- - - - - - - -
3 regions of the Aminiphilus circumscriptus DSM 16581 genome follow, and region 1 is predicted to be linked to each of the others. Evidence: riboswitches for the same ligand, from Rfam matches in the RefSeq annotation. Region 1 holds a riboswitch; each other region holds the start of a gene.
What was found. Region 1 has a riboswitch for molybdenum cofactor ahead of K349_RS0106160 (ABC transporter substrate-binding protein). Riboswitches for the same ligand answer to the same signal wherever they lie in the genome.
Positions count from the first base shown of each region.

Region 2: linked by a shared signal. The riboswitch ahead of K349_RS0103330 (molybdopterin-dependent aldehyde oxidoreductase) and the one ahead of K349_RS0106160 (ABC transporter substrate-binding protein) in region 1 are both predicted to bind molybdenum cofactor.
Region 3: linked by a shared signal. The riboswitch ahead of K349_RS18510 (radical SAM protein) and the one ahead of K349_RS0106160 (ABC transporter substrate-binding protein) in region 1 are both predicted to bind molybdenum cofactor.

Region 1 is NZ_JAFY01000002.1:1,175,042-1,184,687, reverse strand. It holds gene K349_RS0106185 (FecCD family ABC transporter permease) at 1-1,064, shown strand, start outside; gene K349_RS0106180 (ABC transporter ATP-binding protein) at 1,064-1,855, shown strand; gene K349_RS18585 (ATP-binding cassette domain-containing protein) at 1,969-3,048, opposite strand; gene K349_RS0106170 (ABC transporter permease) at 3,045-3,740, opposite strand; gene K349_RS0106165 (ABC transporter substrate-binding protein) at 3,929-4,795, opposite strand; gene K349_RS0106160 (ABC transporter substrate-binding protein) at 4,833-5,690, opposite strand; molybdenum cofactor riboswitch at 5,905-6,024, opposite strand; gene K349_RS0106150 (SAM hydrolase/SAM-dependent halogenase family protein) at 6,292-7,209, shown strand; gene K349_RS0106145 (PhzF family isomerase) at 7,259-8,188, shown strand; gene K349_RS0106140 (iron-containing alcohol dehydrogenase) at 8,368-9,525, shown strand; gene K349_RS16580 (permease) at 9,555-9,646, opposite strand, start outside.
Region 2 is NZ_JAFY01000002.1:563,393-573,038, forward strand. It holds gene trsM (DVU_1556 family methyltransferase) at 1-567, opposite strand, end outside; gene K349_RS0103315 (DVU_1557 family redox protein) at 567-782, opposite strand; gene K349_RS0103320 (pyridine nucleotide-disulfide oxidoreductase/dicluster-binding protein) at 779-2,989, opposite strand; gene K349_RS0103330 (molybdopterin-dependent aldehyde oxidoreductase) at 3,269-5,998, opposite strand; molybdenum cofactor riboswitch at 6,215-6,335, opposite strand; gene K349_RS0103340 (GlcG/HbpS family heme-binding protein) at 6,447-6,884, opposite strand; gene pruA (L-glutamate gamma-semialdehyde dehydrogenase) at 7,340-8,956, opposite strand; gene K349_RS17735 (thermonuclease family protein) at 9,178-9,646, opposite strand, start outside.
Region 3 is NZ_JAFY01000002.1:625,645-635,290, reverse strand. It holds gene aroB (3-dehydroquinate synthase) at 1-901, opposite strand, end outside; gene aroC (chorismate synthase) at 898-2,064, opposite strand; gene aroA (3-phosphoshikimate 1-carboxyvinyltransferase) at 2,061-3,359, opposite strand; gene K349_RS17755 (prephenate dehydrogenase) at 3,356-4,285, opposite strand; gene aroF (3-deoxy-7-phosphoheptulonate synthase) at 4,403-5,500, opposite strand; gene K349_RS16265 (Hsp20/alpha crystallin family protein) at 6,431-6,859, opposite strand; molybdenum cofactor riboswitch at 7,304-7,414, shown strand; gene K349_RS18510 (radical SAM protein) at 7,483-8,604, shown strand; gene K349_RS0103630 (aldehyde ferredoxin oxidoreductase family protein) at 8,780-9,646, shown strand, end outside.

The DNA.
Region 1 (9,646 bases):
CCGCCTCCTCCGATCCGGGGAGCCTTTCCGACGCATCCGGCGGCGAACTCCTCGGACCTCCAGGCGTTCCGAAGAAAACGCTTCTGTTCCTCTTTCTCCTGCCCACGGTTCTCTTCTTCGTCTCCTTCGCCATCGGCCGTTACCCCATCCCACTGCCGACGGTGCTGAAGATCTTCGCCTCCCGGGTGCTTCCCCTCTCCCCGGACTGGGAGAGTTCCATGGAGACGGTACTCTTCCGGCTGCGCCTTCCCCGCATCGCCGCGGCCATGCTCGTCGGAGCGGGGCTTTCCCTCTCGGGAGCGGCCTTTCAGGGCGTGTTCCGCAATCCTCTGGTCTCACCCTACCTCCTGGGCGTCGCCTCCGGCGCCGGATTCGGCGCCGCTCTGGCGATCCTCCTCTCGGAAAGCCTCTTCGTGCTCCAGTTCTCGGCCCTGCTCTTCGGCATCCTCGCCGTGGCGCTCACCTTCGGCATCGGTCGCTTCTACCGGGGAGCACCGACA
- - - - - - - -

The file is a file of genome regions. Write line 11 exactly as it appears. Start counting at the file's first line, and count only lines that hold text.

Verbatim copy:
CCGCCTCCTCCGATCCGGGGAGCCTTTCCGACGCATCCGGCGGCGAACTCCTCGGACCTCCAGGCGTTCCGAAGAAAACGCTTCTGTTCCTCTTTCTCCTGCCCACGGTTCTCTTCTTCGTCTCCTTCGCCATCGGCCGTTACCCCATCCCACTGCCGACGGTGCTGAAGATCTTCGCCTCCCGGGTGCTTCCCCTCTCCCCGGACTGGGAGAGTTCCATGGAGACGGTACTCTTCCGGCTGCGCCTTCCCCGCATCGCCGCGGCCATGCTCGTCGGAGCGGGGCTTTCCCTCTCGGGAGCGGCCTTTCAGGGCGTGTTCCGCAATCCTCTGGTCTCACCCTACCTCCTGGGCGTCGCCTCCGGCGCCGGATTCGGCGCCGCTCTGGCGATCCTCCTCTCGGAAAGCCTCTTCGTGCTCCAGTTCTCGGCCCTGCTCTTCGGCATCCTCGCCGTGGCGCTCACCTTCGGCATCGGTCGCTTCTACCGGGGAGCACCGACA